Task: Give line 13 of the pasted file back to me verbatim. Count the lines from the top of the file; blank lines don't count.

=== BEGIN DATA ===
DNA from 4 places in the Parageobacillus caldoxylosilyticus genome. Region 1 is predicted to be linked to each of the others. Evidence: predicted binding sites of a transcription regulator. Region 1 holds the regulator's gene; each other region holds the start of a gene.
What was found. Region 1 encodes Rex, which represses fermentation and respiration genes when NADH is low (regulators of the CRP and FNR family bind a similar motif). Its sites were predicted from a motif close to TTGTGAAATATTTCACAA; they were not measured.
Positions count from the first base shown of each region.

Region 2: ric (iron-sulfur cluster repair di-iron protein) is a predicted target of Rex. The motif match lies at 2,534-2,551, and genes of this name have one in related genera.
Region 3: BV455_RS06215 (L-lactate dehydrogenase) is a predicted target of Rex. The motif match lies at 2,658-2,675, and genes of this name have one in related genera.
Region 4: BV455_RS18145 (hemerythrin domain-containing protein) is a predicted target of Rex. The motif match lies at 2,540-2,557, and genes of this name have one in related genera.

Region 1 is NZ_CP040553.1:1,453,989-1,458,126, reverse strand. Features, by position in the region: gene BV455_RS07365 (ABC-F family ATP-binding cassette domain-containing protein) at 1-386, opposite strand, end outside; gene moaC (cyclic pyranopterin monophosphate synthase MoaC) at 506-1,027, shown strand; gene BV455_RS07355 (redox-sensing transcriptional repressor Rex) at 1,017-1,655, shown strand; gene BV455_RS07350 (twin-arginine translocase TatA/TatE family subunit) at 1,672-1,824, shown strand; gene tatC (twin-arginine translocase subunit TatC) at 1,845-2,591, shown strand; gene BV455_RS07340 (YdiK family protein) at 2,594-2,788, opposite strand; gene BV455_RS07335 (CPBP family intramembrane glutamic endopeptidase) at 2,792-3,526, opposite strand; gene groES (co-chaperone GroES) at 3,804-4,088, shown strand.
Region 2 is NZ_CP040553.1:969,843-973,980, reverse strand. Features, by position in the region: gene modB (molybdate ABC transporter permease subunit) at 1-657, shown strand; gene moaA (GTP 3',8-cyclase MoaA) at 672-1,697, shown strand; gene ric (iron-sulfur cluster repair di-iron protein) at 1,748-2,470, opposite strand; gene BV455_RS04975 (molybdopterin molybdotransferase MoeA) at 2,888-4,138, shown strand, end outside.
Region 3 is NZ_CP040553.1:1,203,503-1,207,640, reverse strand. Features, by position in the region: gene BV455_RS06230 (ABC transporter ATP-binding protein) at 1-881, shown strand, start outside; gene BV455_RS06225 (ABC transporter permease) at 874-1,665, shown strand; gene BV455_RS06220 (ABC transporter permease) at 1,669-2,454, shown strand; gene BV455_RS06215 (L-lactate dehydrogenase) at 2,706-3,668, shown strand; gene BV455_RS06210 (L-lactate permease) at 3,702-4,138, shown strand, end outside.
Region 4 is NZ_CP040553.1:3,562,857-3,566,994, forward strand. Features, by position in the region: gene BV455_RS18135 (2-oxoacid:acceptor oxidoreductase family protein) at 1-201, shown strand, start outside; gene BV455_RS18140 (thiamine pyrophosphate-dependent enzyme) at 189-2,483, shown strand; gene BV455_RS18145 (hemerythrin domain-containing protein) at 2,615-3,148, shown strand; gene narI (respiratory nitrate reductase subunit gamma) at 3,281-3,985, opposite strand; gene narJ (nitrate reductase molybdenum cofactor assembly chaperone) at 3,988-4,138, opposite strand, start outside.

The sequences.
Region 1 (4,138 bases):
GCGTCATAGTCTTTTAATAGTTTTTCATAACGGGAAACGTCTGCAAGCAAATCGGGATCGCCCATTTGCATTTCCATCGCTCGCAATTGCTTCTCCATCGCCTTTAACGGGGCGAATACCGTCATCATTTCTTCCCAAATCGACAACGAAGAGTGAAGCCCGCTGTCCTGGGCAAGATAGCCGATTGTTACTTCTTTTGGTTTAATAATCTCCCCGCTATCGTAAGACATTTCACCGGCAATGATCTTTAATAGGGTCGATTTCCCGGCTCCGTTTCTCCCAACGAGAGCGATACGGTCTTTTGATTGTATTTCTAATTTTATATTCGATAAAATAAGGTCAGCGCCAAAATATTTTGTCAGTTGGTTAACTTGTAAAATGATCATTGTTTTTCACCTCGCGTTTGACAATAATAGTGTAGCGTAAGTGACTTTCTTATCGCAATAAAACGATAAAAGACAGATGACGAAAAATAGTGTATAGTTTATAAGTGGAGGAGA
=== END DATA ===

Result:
GCGTCATAGTCTTTTAATAGTTTTTCATAACGGGAAACGTCTGCAAGCAAATCGGGATCGCCCATTTGCATTTCCATCGCTCGCAATTGCTTCTCCATCGCCTTTAACGGGGCGAATACCGTCATCATTTCTTCCCAAATCGACAACGAAGAGTGAAGCCCGCTGTCCTGGGCAAGATAGCCGATTGTTACTTCTTTTGGTTTAATAATCTCCCCGCTATCGTAAGACATTTCACCGGCAATGATCTTTAATAGGGTCGATTTCCCGGCTCCGTTTCTCCCAACGAGAGCGATACGGTCTTTTGATTGTATTTCTAATTTTATATTCGATAAAATAAGGTCAGCGCCAAAATATTTTGTCAGTTGGTTAACTTGTAAAATGATCATTGTTTTTCACCTCGCGTTTGACAATAATAGTGTAGCGTAAGTGACTTTCTTATCGCAATAAAACGATAAAAGACAGATGACGAAAAATAGTGTATAGTTTATAAGTGGAGGAGA